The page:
Brexit, Saudi Arrest Of US Citizens Exemplifies The Cost Of Too Much Globalization And International Entanglement
Sovereignty is what defines a nation. It is the supreme power of a government and People to act without the consent of a foreign People and power. For weaker countries, their sovereignty is beholden to the goodwill of world powers who must agree to uphold the sovereignty of all nations. As the world’s only hegemonic power, the sovereignty of the United States is only constrained by its willingness to embrace public policies that cede US sovereign power to international forces. In a globalized economy and International Community, all nations must sacrifice a certain degree of their independence in the name of peace, stability, security, and constructive cooperation. Ceding too much sovereignty, however, disempowers sovereign-nations and their ability to serve the interests of their Peoples. By weakening the sovereignty of nations, powerful international actors are empowered to pursue their interests and push their agendas at the expense of all Peoples.
With that in mind, the globalized economy serves as a perfect example of how nations can embrace too much globalization. Rising gasoline prices, for example, reveal how an over-reliance on a globally-priced fuel source inhibits the diversification of the energy markets and leads to the crescendoing rise in energy prices that is slowly pricing poorer consumers out of the modern economy. The over-reliance on globalized goods also entangles national economies into the global markets, which inhibits the kind of diversification national and local economies need to provide for the specialized needs of their Peoples. Trade and interconnected markets can provide significant benefits, such as access to lower-priced goods, novel products, and materials that are not readily available. It also gives businesses access to larger pools of consumers. By focusing too much on global demand, however, national and local economies lose their self-reliance. They become too dependent on globally sourced goods. This, in turn, makes nations and the Peoples of nations overly dependent on globally-sourced goods, which means they cannot act on their sovereign will.
Brexit serves as an example of what happens when a nation becomes too entangled in an international arrangement. Unlike most member states of the Europe Union, Britain remained fairly antonymous by refusing to join the Eurozone and adopt the Euro currency, yet it allowed its economy to be integrated into a single European economy. Struggling to untangle itself from the EU, Great Britain cannot seem to overcome political dysfunction in order to avoid the economic consequences of a no-deal break from the EU. So feared is the potential for a no-deal withdrawal that British leaders are desperate to delay a Brexit as they push for a reversal of the referendum that initatived the Brexit. Britain, much like all EU member states, entered into the EU to access the benefits of working within a continent-wide trade block. A majority of British voters then voted in favor of a Brexit, because they felt Britain could benefit more from trade. Because they became entangled in the EU, the cost of acting on the will of the British People is now too costly. Because the European economy, and global economy, is far too integrated, not participating in the EU imposes a far greater cost, even as participation comes at a high cost. Trump’s trade war, as another example, is also slowly revealing the high cost of trying to recalibrate US and ally interests rather than embracing blanket free trade agreements.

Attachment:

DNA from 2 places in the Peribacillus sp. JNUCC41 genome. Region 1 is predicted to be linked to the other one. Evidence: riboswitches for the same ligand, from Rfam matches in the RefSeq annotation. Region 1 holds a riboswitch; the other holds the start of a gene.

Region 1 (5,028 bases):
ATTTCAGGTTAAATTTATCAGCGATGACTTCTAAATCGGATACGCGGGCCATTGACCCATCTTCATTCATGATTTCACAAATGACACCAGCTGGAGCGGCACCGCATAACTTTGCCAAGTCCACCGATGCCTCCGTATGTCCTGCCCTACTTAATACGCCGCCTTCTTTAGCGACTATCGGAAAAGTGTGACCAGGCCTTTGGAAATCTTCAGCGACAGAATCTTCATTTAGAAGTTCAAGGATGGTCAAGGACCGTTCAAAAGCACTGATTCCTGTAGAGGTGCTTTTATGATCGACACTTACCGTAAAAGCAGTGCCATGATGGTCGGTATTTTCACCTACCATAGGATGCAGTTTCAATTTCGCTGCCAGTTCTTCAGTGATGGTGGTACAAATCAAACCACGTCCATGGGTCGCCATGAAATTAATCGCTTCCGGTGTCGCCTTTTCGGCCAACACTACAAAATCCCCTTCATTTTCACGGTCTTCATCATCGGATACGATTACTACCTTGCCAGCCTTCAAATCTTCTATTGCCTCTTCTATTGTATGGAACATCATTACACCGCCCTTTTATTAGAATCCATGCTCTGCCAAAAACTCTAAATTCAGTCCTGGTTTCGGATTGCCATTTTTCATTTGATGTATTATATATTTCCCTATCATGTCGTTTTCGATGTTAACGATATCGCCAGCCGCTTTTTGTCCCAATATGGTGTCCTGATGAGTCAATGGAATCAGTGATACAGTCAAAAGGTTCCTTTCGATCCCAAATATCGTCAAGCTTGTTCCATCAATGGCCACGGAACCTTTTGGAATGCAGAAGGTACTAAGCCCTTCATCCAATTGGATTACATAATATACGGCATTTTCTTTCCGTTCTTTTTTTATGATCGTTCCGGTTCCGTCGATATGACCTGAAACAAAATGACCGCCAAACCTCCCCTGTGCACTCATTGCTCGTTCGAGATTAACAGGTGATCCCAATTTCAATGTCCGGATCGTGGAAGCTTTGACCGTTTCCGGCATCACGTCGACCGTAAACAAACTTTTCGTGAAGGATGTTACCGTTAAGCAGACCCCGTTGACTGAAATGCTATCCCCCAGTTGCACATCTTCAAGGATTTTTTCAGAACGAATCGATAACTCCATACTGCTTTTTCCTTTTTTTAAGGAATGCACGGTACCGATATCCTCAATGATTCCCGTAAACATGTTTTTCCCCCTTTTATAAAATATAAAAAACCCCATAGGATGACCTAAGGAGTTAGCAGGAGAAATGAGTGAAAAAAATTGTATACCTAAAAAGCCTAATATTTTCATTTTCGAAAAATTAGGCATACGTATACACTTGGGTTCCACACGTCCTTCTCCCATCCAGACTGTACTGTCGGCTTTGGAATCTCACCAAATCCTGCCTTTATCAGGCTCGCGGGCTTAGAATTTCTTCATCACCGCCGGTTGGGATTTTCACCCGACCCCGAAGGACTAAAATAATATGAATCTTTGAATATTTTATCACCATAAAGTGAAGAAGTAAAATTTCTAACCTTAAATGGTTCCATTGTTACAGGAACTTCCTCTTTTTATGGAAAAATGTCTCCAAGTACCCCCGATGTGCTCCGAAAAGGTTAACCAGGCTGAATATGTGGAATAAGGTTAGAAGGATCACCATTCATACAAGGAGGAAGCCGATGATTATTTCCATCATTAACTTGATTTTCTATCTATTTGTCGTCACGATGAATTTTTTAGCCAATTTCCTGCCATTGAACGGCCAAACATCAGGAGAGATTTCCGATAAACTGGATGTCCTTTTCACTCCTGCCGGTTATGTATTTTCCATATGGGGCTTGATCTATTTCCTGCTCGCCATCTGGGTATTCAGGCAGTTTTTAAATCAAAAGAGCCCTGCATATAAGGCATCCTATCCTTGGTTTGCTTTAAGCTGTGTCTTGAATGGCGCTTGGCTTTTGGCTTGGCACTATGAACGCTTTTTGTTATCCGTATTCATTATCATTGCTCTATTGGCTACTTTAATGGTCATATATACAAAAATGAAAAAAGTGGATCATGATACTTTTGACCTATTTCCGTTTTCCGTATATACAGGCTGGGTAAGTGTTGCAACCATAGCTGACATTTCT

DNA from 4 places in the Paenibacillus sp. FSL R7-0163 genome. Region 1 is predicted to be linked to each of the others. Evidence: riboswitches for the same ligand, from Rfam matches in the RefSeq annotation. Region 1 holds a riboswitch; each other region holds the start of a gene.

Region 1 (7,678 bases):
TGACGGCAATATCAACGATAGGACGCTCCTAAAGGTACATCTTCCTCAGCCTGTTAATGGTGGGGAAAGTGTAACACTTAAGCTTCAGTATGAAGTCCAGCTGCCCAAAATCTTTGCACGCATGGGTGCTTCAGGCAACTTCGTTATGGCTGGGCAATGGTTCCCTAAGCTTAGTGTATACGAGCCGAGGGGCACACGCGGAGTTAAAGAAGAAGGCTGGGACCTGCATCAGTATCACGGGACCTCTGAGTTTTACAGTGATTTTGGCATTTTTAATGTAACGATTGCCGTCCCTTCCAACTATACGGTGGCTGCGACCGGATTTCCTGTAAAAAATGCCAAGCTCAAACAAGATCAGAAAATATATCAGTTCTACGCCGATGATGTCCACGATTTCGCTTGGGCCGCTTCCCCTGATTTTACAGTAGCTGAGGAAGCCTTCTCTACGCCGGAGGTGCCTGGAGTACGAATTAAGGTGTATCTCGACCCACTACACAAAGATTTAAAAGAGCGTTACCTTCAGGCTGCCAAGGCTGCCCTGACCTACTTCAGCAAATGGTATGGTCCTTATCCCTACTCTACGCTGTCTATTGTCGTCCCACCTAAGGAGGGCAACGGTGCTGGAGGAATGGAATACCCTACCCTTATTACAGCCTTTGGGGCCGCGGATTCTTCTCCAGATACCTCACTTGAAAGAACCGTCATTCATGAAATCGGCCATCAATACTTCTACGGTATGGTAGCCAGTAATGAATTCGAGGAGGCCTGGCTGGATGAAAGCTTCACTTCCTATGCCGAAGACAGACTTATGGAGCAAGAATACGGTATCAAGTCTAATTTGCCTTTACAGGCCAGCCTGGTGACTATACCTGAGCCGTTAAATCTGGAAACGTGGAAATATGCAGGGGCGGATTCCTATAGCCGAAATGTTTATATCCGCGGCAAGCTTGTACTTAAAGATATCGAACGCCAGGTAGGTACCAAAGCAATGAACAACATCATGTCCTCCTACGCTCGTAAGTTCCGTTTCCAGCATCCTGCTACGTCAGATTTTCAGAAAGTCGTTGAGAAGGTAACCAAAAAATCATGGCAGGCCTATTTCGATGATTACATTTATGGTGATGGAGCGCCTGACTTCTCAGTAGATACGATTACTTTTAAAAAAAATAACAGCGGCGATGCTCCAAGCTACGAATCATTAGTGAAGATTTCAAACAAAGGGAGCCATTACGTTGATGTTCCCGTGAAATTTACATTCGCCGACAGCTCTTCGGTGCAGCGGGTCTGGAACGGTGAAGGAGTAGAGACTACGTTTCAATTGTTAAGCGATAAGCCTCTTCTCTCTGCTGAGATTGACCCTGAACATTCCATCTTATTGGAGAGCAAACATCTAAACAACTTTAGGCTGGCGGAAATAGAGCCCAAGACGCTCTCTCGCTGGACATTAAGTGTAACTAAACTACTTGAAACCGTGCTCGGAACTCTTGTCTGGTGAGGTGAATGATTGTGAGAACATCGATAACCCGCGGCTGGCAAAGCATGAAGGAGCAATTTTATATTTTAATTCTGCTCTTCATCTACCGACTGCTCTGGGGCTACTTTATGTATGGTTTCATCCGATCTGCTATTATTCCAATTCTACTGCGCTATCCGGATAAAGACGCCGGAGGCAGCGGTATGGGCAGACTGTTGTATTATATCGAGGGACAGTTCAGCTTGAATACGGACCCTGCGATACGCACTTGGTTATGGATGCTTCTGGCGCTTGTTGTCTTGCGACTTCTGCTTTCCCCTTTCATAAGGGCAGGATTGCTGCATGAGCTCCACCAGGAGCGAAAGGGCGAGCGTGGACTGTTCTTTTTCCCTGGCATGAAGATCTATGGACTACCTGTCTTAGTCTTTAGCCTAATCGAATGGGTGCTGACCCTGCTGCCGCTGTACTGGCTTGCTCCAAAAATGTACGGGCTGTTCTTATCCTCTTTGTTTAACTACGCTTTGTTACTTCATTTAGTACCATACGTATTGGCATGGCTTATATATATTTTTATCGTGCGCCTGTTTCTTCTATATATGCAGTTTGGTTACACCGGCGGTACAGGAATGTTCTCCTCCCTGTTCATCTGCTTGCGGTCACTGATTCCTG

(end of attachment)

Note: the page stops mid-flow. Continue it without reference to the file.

Beyond economics, globalization has a critical influence on geopolitics. Globalization amplifies the benefits of mutual cooperation between nation-states by making the benefits of cooperation more apparent. As the world grows more interconnected, cooperation between nations becomes more necessary. The benefit of cooperation and cost of conflict rise, thus the cost of aggression grows. On the downside, nations need to assert their interests and the interests of their Peoples. A conflict-free world is a world where the interests of the disenfranchised are not being addressed. The world certainly wants to avoid war, but nations must disagree when their Peoples have conflicting interests. When governments act against the interests of their Peoples, foreign governments must also be willing to conflict with unresponsive, and abusive governments. Nations must also be willing and able to act on the will of their Peoples. The more entangled nations become and the greater the cost of deviating from cooperation becomes, the less likely governments are to act on the interests of the world’s population.
Looking at US ally and trade partner Saudi Arabia, it is very difficult for the US to confront the Middle Eastern power. Not only would a confrontation between Saudi Arabia and the US threaten what stability and security exist in the Middle East, it would also inflate energy prices. The geopolitical and economic consequences would likely be far more detrimental than the confrontation between Russia and the US, which began with the Ukraine Crisis. One key measure of a nation’s sovereignty is the ability of a nation to safeguard the freedoms and rights of its citizens around the globe. Since the Saudi-sponsored assassination of US-based journalist Jamal Khashoggi, Saudi Arabia has arrested two US citizens as part of a crackdown on dissident. Because the US is too dependent on the Saudis and globally priced oil, it cannot readily protect these US citizens and exercise its sovereign authority. The story serves as a bold example of how too much globalization and international entanglement can undermine the sovereignty of even the most powerful governments at the expense of the Peoples they are supposed to serve. It is one of an ever-growing list of stories from across the globe.
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